In life, when I am hanging off a cliff of fear or dread or disappointment…or any number of other scenarios…I must remind myself to hang ON.

I hang ON to God and to the hope that He gives me.

How often our life with Aaron changes!  We can so quickly go from enjoying life:

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To the suddenness of seizures:

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The above picture was right after Aaron’s third seizure on Christmas Eve, just as we were getting ready to play Christmas Bingo as we Skyped with Kyle and Andrea from Houston.

It’s a stretch for Aaron to want to play games.  My first heart reaction was to wonder why.  Why must he have a seizure when he was actually willing to sit with us and play a game?

Sometimes his seizures keep him from participating in something that he really wanted to do.  That makes me sad for him.  Disappointed.

He did arouse enough to play Bingo, but I played his card because he was uncoordinated and shaky…and grouchy, which is typical when he plays Bingo.

Every day…every situation…can be a cliffhanger with Aaron.  Will we have seizures to manage?  Behaviors to handle?

I do feel like I’m sometimes hanging off a cliff, holding on for dear life, afraid of what’s next and afraid of falling…of failing.

But then I must remind myself that I’m not alone.  I know and trust God.

And I hold ON to Him.

I don’t understand everything.

I don’t even like everything.

But I love God, and I know He loves me.

So whatever cliff it is, I do know that I’m not just hanging off.

I reach up and I hang ON to God.

He lifts me up and He rescues me…not from the situation, necessarily…but from the danger of despair and hopelessness that can so easily overwhelm me.

After all, look at what God says about Himself in Psalm 91:15:

 

“He will call upon Me, and I will answer him;

 I will be with him in trouble;

 I will rescue him and honor him.”

 

May I remember, every day and in every cliffhanger, that I don’t need to just hang off.

I can hang ON…to the God Who rescues me.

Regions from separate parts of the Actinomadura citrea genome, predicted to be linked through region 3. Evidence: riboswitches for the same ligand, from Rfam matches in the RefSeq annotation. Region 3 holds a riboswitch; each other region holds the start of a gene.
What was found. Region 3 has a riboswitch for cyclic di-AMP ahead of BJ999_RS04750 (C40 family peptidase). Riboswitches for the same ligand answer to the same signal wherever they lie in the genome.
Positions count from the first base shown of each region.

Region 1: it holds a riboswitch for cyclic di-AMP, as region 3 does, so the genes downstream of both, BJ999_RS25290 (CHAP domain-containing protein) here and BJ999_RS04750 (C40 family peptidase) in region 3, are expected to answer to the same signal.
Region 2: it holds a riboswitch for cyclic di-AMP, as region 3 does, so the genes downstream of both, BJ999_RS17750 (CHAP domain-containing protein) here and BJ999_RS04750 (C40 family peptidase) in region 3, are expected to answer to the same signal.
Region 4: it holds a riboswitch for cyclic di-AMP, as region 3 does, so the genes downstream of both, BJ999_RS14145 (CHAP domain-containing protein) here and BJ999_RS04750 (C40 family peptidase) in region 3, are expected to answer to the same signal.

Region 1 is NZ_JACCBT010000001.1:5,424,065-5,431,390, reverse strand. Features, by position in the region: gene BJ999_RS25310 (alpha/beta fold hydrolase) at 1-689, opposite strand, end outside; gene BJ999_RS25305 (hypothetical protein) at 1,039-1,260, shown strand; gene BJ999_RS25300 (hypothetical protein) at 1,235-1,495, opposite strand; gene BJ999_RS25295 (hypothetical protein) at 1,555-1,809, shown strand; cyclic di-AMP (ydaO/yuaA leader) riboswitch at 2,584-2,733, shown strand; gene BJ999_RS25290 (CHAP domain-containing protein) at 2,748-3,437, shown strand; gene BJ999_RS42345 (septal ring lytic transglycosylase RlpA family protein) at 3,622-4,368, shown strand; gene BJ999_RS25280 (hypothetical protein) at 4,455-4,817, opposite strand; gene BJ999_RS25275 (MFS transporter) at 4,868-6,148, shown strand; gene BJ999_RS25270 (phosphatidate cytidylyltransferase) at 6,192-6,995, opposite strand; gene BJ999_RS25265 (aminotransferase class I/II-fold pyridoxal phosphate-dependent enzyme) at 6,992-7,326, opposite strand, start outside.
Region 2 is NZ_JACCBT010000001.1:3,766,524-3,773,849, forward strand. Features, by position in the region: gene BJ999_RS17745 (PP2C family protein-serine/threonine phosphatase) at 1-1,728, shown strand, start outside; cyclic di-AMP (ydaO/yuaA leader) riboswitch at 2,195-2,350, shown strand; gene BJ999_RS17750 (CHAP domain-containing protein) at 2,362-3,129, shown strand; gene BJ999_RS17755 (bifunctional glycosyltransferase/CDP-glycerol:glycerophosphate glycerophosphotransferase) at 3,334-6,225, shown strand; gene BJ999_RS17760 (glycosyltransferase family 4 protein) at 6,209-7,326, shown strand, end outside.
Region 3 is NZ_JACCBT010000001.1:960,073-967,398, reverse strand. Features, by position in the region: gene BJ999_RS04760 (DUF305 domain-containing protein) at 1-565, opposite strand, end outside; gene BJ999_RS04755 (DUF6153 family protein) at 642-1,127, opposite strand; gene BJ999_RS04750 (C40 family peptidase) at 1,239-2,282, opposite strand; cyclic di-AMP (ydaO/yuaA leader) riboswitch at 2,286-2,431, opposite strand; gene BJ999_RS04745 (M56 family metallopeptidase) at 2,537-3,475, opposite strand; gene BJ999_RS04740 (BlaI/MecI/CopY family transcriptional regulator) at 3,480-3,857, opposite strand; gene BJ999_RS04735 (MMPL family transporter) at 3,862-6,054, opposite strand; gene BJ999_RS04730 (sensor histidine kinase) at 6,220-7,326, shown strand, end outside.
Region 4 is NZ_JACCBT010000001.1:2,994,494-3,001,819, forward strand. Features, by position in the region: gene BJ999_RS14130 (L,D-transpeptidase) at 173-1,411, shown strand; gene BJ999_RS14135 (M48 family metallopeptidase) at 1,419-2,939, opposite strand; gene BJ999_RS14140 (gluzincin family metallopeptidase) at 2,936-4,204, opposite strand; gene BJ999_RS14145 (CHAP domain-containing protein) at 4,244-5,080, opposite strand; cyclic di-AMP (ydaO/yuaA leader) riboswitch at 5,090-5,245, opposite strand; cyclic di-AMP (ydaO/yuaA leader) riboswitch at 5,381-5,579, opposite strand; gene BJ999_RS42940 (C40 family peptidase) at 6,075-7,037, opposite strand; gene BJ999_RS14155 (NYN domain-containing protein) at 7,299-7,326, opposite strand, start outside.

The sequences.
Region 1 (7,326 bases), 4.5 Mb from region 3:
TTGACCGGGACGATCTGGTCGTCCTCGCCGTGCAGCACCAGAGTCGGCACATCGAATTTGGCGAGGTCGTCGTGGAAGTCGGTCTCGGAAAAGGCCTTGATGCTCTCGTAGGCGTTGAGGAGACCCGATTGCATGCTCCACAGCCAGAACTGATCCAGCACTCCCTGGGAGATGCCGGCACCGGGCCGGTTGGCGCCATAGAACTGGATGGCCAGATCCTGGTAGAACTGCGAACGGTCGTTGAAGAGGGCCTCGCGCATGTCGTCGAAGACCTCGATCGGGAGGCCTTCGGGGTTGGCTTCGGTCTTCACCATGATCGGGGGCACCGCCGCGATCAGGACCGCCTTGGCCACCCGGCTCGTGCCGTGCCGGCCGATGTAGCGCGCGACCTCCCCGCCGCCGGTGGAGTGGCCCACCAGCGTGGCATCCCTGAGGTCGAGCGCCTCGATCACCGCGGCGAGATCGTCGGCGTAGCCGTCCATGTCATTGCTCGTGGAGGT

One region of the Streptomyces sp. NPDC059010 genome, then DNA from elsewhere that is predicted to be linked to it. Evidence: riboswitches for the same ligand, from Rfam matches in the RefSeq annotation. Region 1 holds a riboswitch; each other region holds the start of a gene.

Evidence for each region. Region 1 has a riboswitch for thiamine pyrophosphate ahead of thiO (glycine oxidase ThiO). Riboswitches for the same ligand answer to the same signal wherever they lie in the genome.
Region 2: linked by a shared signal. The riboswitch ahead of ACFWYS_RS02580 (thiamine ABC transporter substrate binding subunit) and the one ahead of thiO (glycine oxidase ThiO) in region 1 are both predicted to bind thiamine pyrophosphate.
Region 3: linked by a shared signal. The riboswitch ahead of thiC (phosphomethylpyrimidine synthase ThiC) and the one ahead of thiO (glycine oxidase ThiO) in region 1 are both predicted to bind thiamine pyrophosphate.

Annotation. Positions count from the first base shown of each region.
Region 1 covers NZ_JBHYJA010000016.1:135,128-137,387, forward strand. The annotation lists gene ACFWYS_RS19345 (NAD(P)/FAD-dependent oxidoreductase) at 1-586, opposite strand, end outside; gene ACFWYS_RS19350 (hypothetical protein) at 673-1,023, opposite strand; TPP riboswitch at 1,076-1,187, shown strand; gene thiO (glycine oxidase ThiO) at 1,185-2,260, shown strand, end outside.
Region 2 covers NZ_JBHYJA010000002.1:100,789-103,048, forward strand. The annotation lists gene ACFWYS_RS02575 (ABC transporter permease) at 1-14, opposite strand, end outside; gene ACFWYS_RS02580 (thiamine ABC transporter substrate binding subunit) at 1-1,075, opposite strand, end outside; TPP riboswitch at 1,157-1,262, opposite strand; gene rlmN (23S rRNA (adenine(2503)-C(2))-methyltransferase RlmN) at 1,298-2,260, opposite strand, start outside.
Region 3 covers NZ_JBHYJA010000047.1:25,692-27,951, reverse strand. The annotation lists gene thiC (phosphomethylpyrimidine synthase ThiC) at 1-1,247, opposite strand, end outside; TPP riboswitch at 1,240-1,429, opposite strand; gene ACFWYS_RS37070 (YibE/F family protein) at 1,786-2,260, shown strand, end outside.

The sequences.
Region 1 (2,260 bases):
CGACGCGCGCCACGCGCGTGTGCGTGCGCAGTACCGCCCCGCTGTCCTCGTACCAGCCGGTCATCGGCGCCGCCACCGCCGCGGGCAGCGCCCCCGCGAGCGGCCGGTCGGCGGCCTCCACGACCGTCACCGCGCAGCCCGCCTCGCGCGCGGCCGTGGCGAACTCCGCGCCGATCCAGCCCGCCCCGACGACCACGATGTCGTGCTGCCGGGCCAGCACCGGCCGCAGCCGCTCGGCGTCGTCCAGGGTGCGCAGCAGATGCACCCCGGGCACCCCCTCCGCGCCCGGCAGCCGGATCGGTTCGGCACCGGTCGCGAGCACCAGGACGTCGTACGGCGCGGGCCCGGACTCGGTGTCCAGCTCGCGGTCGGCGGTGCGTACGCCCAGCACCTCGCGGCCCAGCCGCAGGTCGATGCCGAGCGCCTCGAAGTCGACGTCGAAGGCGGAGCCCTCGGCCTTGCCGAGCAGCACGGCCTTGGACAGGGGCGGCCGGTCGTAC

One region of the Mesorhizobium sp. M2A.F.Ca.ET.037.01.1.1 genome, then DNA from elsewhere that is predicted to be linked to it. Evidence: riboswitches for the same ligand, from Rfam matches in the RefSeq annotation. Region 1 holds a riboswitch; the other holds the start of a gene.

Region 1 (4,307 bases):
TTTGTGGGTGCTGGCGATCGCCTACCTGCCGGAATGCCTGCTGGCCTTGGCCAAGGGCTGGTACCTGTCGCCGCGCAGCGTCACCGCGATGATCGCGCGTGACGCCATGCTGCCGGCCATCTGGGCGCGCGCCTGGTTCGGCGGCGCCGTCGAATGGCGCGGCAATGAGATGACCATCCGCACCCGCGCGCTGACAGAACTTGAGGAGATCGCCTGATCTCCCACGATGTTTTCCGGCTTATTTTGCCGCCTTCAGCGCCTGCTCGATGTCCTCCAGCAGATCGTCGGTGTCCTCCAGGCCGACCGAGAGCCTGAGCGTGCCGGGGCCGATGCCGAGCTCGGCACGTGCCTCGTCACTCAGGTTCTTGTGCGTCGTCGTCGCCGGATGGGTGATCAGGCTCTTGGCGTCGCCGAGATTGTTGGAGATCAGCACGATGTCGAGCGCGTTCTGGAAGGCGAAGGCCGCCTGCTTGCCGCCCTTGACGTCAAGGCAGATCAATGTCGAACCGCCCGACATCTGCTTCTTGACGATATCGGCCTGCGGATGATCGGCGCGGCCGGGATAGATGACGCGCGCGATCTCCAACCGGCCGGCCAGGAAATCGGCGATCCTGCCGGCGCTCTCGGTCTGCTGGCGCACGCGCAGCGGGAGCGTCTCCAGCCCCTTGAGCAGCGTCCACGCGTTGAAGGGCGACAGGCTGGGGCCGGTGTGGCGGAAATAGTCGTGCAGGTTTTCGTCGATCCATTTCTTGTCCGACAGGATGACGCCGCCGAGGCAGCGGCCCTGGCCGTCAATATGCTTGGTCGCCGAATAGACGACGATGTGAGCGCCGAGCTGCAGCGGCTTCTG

Ever Long

Patience is a virtue, so someone said, but I can tell you that it is not a virtue that Aaron typically possesses.

On an average weekday morning, when Aaron is waking up to the smell of his coffee that I bring to his room, he is also waking up to the reality that he will soon be going to his day group, Paradigm.  Hope springs eternal, though, that he can stay home.  It’s not that he doesn’t like Paradigm.  It’s just that he likes being home more.

I fully expect each morning to be the same and am surprised if it isn’t.

Mom, I have a headache.

Mom, my stomach hurts.

Mom, I didn’t sleep much.

Mom, mom, mom…followed by various stay-at-home excuses.

I leave him to his coffee and his conniving as I go about my own getting-ready morning routine…a routine that Aaron knows all too well.

Eventually, almost always, Aaron comes around and decides on his own to go to Paradigm.  The problem is that when Aaron decides to go, he wants to go now.

Like, NOW now.

If Aaron walks into the bathroom while I’m drying my hair, he knows that after drying of the hair comes fixing of the hair.

After fixing of the hair, comes applying of the make-up.

Applying of the make-up may be short…meaning only a dusting of powder and a swipe of blush…and mom is good to go.

But sometimes, after the powder dusting and blush swiping, Mom moves to the dreaded eye make-up.